The Venice Biennale

The Venice Biennale is one of the most prestigious cultural events in the world. Its long history began in 1895, when the first International Art Exhibition was organized. In the years that followed, La Biennale constantly expanded its content to include Music, Cinema, Theatre, Architecture and Dance.

The First exhibition was designed to be a "national artistic exhibition" for the celebration of the silver anniversary of King Umberto and Margherita of Savoy, but after 2 years of planning and organizing it became the great international exhibition. There were over 200 000 visitors at the first exhibition. Later on, the event got the name of the 'Biennale' because it took place every two years. The exhibition was organized not only to invite major foreign and Italian artists, but to include also uninvited Italian painters and sculptors.
For the second Biennale, in 1897, alongside the official major Prize, the jury created a Critic's Prize, which promoted the event and improved the quality of Italian art criticism in that period.
In 1903, for the 5th Biennale some new ideas were adopted: the inclusion of decorative arts, such as furnishing and the opening of the Salon des Réfusées, which held unselected works.
From 1907 the building began of the foreign pavilions, in order for other countries to host their own national work during the Biennale exhibition. The first was Belgium pavilion, followed then by the British, German, Hungarian, French, Swedish, Dutch, Russian, and so on. The Giardini area, where the pavilions are located currently hosts 29 of them. Countries that do not have their own Pavilion in the Giardini are exhibited in other venues across Venice.
In the period between the 1920s and 1930s the Biennale established its Archive under the name of the Historical Institute of Contemporary Art. The Biennale also began to organize exhibitions of Italian art abroad.
The 24th Biennale was considered very important for the reconsideration of the avant-garde. Contemporary art brought new trends such as Cubism, Surrealism, the works of Picasso, Dalì, Kandinsky and Mirò..
The 1964 edition announced the arrival of Pop Art in Europe.
The 1968 protests had a strong influence on the 35th edition, and many artists either covered up their works or turned them over. The Grand Prizes were abolished.
The prizes were finally brought back to the Biennale in 1986.
The 52nd Biennale was held in 2007 and was one of the most visited in the history of the exhibition.

The International Festival of Contemporary Music, which is a part of the Venice Biennale, was established in 1930. It was the second festival to be created by this organization. Since 1930 the Festival has featured new compositions, European and world premieres, famous ensembles and soloists.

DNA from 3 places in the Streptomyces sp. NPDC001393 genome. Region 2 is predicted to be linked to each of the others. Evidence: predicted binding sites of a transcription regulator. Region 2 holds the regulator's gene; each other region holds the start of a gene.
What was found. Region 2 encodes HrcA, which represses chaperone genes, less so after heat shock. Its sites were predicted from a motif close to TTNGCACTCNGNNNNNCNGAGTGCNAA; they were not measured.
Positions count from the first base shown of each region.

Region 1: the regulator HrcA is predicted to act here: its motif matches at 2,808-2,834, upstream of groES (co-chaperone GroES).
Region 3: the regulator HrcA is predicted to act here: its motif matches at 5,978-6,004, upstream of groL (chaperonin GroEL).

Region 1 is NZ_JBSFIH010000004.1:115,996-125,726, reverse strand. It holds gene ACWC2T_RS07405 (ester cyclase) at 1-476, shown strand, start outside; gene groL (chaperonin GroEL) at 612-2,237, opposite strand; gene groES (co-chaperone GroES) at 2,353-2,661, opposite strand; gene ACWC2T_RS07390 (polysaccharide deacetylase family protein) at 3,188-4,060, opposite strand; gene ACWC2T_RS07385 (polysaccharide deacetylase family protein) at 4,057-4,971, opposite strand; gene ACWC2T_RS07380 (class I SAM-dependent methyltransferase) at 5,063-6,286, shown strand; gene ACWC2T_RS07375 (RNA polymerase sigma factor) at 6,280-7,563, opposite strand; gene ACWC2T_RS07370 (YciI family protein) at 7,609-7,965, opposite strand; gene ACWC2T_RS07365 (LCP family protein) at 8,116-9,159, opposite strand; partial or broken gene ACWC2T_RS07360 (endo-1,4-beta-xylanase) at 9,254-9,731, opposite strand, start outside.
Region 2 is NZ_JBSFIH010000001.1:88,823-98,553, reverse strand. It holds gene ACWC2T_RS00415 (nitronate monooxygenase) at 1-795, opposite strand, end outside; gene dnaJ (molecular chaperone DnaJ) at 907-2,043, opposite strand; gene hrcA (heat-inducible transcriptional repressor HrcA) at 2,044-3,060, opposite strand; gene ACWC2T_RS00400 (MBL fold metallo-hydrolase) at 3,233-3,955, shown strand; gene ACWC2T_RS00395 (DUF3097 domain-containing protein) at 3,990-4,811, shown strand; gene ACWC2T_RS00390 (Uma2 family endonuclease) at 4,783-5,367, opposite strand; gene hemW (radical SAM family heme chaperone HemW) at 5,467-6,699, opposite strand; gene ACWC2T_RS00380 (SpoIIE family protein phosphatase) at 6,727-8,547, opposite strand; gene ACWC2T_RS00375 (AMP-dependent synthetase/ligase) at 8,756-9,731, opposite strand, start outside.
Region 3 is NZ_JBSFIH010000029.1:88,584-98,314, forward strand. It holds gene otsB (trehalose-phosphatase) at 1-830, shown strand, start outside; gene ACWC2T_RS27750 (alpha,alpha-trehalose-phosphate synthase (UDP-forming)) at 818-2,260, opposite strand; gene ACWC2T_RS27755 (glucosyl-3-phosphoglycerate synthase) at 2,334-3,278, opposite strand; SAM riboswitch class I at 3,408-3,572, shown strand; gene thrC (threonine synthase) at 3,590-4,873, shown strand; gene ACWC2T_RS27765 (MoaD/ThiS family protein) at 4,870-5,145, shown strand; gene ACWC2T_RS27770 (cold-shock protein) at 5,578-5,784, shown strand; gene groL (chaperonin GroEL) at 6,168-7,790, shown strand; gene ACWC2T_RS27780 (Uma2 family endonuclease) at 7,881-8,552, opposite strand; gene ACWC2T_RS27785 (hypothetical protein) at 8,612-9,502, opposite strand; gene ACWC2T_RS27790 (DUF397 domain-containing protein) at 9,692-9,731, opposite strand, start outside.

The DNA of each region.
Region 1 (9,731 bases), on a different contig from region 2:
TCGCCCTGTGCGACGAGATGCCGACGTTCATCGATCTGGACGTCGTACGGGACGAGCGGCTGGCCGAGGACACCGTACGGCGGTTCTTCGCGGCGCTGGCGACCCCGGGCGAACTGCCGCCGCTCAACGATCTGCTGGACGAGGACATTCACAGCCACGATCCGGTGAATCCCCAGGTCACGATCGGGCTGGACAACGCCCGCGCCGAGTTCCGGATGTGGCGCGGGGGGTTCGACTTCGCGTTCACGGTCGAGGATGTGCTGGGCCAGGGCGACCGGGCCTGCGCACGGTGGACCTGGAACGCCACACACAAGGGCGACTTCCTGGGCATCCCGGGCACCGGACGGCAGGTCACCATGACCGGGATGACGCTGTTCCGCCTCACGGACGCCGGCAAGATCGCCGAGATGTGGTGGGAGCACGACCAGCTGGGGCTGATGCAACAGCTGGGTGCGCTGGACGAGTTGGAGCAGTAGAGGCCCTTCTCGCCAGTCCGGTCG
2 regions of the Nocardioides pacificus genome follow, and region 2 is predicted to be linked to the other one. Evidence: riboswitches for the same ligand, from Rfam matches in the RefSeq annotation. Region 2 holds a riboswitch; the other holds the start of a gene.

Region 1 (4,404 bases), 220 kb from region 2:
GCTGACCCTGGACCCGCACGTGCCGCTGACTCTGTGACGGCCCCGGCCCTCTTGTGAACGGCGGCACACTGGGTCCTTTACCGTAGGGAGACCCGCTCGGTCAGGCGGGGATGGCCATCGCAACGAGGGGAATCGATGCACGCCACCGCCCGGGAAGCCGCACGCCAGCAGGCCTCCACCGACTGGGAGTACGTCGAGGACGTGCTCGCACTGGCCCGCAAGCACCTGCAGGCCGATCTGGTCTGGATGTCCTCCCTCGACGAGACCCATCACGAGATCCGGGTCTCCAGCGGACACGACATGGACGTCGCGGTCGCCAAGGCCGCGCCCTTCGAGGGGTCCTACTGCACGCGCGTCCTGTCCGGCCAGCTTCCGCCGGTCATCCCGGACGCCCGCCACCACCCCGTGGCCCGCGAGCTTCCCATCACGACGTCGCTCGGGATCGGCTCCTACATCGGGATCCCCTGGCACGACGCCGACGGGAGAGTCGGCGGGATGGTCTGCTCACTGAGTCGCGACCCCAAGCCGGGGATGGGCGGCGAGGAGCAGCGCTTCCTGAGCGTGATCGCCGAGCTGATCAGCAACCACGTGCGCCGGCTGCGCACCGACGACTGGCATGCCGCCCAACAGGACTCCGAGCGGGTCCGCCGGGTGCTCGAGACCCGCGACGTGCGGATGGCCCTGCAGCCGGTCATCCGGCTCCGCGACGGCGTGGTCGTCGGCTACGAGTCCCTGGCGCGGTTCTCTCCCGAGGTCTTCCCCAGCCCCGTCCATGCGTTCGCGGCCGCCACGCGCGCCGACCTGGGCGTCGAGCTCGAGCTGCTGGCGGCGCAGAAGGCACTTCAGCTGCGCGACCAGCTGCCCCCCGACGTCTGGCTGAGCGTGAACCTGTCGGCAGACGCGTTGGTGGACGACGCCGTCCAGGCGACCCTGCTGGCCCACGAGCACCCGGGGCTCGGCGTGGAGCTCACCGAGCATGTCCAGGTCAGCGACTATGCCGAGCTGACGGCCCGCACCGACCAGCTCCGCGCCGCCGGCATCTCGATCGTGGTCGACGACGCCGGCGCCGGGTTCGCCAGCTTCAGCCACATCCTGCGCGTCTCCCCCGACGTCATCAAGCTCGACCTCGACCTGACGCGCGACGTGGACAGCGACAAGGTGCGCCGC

The year of 1934 saw the birth of the Venice Biennale's International Theatre Festival. The idea was to present classic works that spoke about Venice. One of the first performances was Shakespeare's The Merchant of Venice.
Since the second festival, the event has been held annually.
At the end of 1970s the famous Theatre Carnival was established. Over the years, the Theatre Festival has explored many different topics from the experimental programs of Visionaries & Peacemakers directed by Peter Sellars, or Massimo Castri's edition dedicated to modern Italian theatre, to Goldoni and the exploration of his work.

The first International Architecture Exhibition took place in 1980. It had 'The presence of the Past' as its theme. From its first year, until today, the Festival has not been held on regular dates, but when organized it has touched on some interesting ideas and themes. These include architecture in Islamic countries, Hendrik Petrus Berlage, projects designs for A Gateway to Venice, the Italian Pavilion and the new Bookshop Pavilion.
Many contemporary masters of architecture have taken part in the Biennale of Venice, demonstrating their interesting creativity and applicability.

The Dance section of the Venice Biennale is the youngest part of the festival - it was established in 1998. Before 1998 the dance section was a part of the Music section.
The Biennale opened the first modern and contemporary dance academy in Italy, the Accademia Isola Danza. Since its creation, it developed successfully and at its 4th year of its existence, the Accademy Isola Danza became the hot spot for dance training. 

In 2003 a new formula was adopted: the section was to be directed every year by a different artist (until then it was a four-year period appointed to Carolyn Carlson). This was also the year when the term "festival" was finally introduced for the dance section. The then director of the festival, Frédéric Flamand, named his festival Body ↔ City.

In 2004 the Festival was divided into New World and Old World parts.
The following years were focused on the body as the main theme.
In 2005 Carolyn Carlson was awarded the Golden Lion for Lifetime Achievement and this was the first Golden Lion ever awarded by the performing arts. Since 2006, the performing arts sections have made annual awards.

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